Epidemiological and Clinical Aspects of Hormonal Contraception and Menopausal Hormone Therapy in Women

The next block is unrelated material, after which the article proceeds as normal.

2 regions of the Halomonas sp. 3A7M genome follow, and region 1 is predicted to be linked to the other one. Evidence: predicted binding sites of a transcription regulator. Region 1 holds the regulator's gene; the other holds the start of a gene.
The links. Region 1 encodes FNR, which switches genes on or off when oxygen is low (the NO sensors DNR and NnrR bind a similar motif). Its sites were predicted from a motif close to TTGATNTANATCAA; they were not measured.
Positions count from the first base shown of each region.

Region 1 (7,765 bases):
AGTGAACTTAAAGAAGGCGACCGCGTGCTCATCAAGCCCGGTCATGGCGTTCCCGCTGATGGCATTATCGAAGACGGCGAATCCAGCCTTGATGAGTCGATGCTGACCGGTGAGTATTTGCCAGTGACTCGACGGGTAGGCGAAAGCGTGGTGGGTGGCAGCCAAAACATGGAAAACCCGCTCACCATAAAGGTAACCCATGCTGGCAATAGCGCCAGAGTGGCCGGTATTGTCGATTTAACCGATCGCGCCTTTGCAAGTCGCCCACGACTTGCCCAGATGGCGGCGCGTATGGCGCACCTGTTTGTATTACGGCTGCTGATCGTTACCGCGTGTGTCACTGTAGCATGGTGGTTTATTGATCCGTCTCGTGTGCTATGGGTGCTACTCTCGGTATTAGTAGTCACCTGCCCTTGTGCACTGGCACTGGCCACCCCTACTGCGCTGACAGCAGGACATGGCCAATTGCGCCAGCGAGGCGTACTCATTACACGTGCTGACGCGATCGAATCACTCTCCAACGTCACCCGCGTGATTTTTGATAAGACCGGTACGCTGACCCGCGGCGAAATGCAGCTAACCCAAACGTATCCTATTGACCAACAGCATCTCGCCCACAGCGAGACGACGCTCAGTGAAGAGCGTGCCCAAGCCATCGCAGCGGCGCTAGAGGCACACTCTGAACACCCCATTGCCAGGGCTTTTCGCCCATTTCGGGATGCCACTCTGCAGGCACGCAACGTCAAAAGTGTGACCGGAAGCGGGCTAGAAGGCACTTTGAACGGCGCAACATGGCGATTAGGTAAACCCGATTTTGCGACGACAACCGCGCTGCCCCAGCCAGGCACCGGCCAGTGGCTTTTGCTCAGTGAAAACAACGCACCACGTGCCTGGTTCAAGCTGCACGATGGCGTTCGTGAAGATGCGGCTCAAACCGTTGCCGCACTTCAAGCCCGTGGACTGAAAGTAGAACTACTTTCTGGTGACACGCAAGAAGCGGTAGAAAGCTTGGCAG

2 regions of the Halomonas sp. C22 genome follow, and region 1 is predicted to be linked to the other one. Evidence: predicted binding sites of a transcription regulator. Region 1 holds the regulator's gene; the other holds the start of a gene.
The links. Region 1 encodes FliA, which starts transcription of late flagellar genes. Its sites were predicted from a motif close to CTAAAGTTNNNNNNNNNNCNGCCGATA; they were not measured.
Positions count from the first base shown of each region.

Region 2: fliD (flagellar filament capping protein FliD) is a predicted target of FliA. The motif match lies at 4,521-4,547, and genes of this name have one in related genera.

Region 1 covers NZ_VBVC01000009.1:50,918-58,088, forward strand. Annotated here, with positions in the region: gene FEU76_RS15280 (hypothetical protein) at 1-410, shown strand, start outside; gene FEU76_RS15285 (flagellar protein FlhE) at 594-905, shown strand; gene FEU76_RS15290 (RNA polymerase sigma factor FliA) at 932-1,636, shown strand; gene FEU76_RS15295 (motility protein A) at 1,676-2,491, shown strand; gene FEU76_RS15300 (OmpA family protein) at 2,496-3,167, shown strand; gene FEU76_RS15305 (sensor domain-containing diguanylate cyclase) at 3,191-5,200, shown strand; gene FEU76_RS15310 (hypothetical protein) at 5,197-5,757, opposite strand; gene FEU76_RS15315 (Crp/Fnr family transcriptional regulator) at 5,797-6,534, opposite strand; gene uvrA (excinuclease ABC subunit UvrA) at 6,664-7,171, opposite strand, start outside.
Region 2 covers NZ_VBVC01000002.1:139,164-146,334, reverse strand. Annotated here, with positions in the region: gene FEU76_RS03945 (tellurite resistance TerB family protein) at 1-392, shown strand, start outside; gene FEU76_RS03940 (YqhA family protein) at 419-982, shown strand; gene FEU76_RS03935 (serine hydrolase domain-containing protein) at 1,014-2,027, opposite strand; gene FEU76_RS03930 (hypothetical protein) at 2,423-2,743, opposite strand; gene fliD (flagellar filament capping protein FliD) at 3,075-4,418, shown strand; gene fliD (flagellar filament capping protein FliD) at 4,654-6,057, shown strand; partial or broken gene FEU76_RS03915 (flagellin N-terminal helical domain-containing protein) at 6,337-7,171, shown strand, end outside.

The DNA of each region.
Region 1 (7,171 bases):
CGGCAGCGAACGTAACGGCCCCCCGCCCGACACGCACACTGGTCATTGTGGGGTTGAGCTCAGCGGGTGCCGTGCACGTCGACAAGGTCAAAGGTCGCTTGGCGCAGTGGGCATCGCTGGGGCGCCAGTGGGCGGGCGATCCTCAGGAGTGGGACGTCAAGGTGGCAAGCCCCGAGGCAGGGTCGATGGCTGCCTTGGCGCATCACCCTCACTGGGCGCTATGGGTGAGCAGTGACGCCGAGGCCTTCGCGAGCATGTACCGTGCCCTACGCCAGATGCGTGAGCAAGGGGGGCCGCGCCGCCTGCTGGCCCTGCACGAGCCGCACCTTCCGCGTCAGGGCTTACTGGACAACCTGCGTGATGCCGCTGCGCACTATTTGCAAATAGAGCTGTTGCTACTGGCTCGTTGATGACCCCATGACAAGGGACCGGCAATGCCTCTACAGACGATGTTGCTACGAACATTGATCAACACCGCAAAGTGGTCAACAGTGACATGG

Abstract: Background: The main indications for therapy with female sex hormones are contraception and menopausal hormone therapy (MHT). The aim of this thesis was to investigate the use of hormonal contraception and MHT in different populations of women in Sweden, 2000–2021. The use of contraception in women with obesity was studied. The use of MHT in Sweden over time was studied and different run-in periods were validated to define an incident MHT user. We also investigated the risk of pulmonary embolism (PE) in women using MHT, including considerations regarding administration form, treatment duration and type of progestin used. Women with premature or early menopause after bilateral oophorectomy were studied with regard to dispensed MHT.Material and Methods: The studies were based on different data sources including electronical medical records, national mandatory health registers, and a national quality register (GynOp). The use of MHT over time was studied using defined daily doses (DDD) per 1,000 women per day, one-year prevalence and incidence proportion. The definition of an incident drug user was validated by calculating the predictive value of different run-in periods.Results: The most prescribed contraceptive method in women with obesity was progestin-only pills (44%), but 21% were prescribed combined hormonal contraceptives contrary to Swedish and European guidelines. Incident users with obesity were significantly more likely to discontinue their contraceptive method within one year, compared with normal weight women. The use of MHT decreased significantly after the turn of the century. In the 50–54 years age interval, the dispensed amount decreased from 282 DDD/1,000 women per day in 2000, to 77 in 2006. It then stabilised around 50 DDD/1,000 women per day during 2010 to 2017. The one-year prevalence followed the same pattern, with a plateau 2010–2016. From 2017, an increase in MHT dispensations was observed. A run-in period of 18 months had a PV of 88% in the 50 to 54 years age group and was found to be suitable and reliable for defining incident users of MHT at the ages close to menopause. The risk of PE was significantly increased in users of oral MHT, but not transdermal. The risk was highest in first-ever users (OR 2.32; 95% CI, 1.34–4.00) and was considerably lower in women who may have used MHT previously (OR 1.38; 95% CI, 1.01–1.89). 69% of all women with a bilateral oophorectomy had at least one dispensation of MHT within one year after surgery. Within this treated group the estimated treatment time constituted 63% of the remaining time to natural menopause.Conclusions: Progestin-only pills was the most prescribed contraceptive method in women with obesity, but many women with obesity were prescribed combined hormonal contraceptives contrary to clinical guidelines. The use of MHT decreased significantly after the turn of the century, but has increased since 2017 in the age groups close to menopause. The classifications used for prevalent and incident drug use are of importance to the results. The risk of pulmonary embolism is increased in users of oral but not transdermal MHT. There seems to be a significant undertreatment with hormone therapy in women with premature, surgical menopause.
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